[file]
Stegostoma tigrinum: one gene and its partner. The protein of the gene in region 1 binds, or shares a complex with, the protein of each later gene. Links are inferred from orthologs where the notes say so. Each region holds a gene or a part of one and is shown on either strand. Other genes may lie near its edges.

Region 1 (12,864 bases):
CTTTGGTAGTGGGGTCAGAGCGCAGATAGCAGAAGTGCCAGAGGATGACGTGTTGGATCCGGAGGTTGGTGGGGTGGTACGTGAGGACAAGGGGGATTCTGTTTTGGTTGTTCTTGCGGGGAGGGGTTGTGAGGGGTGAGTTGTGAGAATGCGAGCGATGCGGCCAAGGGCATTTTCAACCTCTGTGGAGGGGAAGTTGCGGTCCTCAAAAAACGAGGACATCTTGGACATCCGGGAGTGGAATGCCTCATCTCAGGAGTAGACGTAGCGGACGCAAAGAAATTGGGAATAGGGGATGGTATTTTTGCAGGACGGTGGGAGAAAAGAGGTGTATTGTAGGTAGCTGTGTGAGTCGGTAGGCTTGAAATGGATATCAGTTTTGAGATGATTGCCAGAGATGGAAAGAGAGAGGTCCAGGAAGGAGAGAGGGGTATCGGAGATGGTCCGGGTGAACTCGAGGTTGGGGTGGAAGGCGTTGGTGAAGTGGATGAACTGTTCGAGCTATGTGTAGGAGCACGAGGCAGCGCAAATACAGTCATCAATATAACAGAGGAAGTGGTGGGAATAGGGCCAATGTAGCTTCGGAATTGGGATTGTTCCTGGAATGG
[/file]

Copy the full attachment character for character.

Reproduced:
Stegostoma tigrinum: one gene and its partner. The protein of the gene in region 1 binds, or shares a complex with, the protein of each later gene. Links are inferred from orthologs where the notes say so. Each region holds a gene or a part of one and is shown on either strand. Other genes may lie near its edges.

Region 1 (12,864 bases):
CTTTGGTAGTGGGGTCAGAGCGCAGATAGCAGAAGTGCCAGAGGATGACGTGTTGGATCCGGAGGTTGGTGGGGTGGTACGTGAGGACAAGGGGGATTCTGTTTTGGTTGTTCTTGCGGGGAGGGGTTGTGAGGGGTGAGTTGTGAGAATGCGAGCGATGCGGCCAAGGGCATTTTCAACCTCTGTGGAGGGGAAGTTGCGGTCCTCAAAAAACGAGGACATCTTGGACATCCGGGAGTGGAATGCCTCATCTCAGGAGTAGACGTAGCGGACGCAAAGAAATTGGGAATAGGGGATGGTATTTTTGCAGGACGGTGGGAGAAAAGAGGTGTATTGTAGGTAGCTGTGTGAGTCGGTAGGCTTGAAATGGATATCAGTTTTGAGATGATTGCCAGAGATGGAAAGAGAGAGGTCCAGGAAGGAGAGAGGGGTATCGGAGATGGTCCGGGTGAACTCGAGGTTGGGGTGGAAGGCGTTGGTGAAGTGGATGAACTGTTCGAGCTATGTGTAGGAGCACGAGGCAGCGCAAATACAGTCATCAATATAACAGAGGAAGTGGTGGGAATAGGGCCAATGTAGCTTCGGAATTGGGATTGTTCCTGGAATGG